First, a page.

FARMINGTON — Fewer donations and more clients has the Care and Share Food Closet looking even harder for ways to ensure people have necessary nutrition.

“We are going to have to reach out to the community and area churches to help us meet the need during this time of transition,” Executive Director Leiza Hiltz Scerbo said. “The food closet is seeing more people who have lost jobs, or had hours and incomes cut.”

“We have gained 100 more clients a month,” she said. “Last year, our freezers were full, (but) now they are almost empty. Instead of a two-week supply ahead, we have just three days worth,” she said.

Donations from local grocery stores help tremendously but in some cases, those donations have also started to dwindle.

“They give us whatever they have but they have cut back on ordering,” she said.  “They order less to sell, so we get less.”

After end-of-year reports, one grocery store has had to rethink what they order, and how much they donate and have to recycle, she said. “They are still generous with what they have left over, but it is a loss for us.”


The bounty of grocery donations helped the food closet cut expenses in half last year, she said. In 2014, the food closet spent $56,000 to purchase food, but in 2015 that expense was cut to $24,000 due to the amount of donations and not just from local grocery stores, she said.

“The killer is that some people who now walk in for help, previously wrote the biggest checks for us,” she said. “Now they have lost their jobs. I don’t want to say to them ‘There is nothing here.’ I want to say, ‘We’re here for you, as you were there for us.’ It’s important for us to help people who helped us through our hard times and make the transition for them work.”

To achieve that, a spring appeal will be reinstated, she said. Previously, the food closet held a fall and a spring appeal but last year the spring push was not held.

“We’ll have to reach out to the community more” by using “more letters of request, and I’m hoping to apply for more grants to help us pull through,” she said.

Another issue volunteers at the ecumenical food closet are seeing is the number of people who are trying to work three jobs, and who have less time at home with their children.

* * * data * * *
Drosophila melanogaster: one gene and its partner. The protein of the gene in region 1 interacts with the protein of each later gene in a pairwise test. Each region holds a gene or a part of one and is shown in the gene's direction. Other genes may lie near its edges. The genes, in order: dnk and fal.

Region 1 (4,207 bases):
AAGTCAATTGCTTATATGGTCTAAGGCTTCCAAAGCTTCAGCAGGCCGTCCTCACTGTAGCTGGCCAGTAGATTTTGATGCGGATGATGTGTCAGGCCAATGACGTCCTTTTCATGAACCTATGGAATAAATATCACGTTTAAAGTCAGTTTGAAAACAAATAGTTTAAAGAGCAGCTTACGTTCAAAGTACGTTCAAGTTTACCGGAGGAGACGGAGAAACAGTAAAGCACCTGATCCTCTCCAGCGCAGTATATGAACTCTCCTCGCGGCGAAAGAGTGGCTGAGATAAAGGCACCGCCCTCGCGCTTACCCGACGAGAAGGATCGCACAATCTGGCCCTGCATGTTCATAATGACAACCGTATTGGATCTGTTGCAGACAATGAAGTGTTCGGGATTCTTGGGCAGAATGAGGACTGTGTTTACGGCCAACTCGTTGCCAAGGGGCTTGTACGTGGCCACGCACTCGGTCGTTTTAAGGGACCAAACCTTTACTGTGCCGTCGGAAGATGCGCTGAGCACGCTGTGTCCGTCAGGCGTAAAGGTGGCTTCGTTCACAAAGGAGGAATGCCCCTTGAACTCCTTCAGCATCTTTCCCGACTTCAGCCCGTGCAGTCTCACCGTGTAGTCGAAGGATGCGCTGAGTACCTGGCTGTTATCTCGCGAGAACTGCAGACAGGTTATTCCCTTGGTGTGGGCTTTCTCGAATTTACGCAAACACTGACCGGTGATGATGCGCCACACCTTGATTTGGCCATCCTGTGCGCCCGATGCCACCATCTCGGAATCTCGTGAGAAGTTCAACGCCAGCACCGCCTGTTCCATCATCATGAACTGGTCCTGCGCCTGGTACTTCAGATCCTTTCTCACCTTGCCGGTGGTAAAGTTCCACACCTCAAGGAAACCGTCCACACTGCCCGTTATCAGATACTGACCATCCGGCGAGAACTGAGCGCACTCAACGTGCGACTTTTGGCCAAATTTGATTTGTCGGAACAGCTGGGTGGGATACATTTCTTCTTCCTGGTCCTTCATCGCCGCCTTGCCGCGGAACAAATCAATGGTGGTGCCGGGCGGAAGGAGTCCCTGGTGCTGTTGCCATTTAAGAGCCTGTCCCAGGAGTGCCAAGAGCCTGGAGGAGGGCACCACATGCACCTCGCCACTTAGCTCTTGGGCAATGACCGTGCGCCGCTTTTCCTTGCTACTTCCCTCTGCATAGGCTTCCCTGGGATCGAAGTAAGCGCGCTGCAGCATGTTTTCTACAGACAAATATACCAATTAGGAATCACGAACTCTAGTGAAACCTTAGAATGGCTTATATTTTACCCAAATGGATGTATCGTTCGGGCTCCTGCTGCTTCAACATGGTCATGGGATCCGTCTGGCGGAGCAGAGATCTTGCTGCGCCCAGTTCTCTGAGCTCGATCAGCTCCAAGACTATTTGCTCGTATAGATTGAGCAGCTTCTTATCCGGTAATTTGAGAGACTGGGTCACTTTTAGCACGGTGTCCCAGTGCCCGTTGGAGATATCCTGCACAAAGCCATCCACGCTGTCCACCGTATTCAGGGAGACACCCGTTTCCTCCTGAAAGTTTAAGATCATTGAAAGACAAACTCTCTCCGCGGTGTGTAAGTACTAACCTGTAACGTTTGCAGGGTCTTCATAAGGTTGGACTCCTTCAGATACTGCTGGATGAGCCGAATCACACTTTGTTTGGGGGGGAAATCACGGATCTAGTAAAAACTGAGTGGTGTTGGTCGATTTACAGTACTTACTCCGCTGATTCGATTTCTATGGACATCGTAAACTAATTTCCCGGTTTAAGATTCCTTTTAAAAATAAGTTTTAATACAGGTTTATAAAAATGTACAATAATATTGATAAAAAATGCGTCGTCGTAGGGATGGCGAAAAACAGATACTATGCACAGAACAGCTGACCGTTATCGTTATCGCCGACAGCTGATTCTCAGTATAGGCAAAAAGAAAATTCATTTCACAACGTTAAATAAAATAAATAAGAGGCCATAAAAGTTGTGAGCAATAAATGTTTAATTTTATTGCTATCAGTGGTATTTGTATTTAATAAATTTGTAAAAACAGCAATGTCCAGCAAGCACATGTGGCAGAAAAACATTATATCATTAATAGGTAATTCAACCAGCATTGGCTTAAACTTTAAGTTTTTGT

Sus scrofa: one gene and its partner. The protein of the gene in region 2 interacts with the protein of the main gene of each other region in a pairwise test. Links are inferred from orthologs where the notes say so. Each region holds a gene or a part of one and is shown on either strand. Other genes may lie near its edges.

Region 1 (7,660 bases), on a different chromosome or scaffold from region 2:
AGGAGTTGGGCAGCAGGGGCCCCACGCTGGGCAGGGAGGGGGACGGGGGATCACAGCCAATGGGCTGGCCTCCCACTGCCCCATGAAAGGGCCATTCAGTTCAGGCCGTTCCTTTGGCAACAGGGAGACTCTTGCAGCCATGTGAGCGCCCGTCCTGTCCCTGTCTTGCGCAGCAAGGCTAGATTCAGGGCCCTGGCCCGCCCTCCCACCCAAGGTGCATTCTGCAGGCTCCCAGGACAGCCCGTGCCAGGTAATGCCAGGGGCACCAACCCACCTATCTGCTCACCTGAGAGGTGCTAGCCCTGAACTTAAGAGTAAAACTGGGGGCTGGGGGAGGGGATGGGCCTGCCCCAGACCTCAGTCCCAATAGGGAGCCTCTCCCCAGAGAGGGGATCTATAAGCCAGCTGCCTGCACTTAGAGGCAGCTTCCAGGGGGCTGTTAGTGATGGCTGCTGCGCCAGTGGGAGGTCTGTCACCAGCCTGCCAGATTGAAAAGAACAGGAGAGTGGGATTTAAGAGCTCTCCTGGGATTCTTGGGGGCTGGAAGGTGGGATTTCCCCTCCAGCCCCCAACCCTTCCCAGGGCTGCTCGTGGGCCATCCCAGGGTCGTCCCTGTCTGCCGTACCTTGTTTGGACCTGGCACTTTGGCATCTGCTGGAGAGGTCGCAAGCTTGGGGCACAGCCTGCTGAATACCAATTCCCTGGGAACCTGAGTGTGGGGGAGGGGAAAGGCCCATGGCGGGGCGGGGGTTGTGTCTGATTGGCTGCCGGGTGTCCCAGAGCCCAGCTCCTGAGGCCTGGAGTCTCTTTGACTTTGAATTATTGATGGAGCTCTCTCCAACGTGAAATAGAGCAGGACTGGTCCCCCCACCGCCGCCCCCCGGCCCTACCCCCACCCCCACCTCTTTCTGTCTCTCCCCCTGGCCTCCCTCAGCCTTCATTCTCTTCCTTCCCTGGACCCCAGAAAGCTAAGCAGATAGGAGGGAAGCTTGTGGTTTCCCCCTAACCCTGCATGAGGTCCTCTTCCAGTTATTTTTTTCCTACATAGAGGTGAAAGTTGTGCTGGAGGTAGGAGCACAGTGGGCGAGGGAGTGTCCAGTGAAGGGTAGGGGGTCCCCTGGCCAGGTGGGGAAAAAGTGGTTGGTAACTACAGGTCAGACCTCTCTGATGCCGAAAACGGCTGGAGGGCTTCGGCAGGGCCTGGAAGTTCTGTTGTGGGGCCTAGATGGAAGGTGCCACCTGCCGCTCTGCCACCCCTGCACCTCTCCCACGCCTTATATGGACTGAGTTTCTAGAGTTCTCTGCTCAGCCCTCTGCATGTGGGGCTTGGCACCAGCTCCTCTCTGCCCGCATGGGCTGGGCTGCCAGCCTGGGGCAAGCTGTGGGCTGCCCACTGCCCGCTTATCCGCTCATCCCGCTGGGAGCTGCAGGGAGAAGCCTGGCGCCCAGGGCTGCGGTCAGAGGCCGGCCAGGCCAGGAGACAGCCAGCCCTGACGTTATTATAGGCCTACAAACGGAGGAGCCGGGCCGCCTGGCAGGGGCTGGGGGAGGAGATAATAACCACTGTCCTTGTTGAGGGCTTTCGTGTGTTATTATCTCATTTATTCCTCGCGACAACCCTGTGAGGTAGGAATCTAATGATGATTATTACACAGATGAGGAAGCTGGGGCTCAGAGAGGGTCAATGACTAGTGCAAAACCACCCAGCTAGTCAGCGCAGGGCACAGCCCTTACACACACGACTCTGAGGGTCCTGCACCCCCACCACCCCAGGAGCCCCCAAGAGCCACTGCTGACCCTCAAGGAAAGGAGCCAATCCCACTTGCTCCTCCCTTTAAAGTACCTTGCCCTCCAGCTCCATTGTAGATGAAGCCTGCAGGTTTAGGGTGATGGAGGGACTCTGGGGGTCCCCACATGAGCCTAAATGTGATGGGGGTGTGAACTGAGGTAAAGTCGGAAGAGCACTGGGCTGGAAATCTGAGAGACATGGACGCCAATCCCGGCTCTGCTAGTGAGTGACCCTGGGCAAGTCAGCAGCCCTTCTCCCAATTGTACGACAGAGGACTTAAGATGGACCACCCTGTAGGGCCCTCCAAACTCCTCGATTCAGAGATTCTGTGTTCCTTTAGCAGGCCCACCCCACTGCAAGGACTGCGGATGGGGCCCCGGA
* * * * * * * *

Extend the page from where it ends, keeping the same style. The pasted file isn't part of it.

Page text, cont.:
The food closet wants to provide snacks such as raisins or nuts for school lunches or for after school, things that require little or no cooking, she said.


Fresh fruit is the biggest need, along with vegetables, meat or high-protein foods. Those are most nutritious, but most difficult for them to buy, she said.

To help youngsters, a group of retired teachers is working on a cookbook that will help youngsters and families know how to cook a meal with the items they receive at the food closet. 

A letter of request for another need has been sent to local churches asking for products that clients cannot buy with food stamps, such as toilet paper, diapers and paper towels.

Anyone who would like to make a monetary donation may send checks, made out to Care and Share Food Closet, to P.O. Box 38, West Farmington, ME 04992, Attn: Dale Bardo. 

For questions, the food closet has an email address, [email protected]

The Farmington Area Ecumenical Ministry website says the food closet serves residents of Farmington, West Farmington, Farmington Falls, New Sharon, Chesterville, Temple, New Vineyard, New Portland and North New Portland, who meet federal eligibility guidelines for food insecurity. It provides a four- to five-day supply of food per household once a month from the lower level of the Fairbanks School community center, 508 Fairbanks Road in Farmington.

[email protected]

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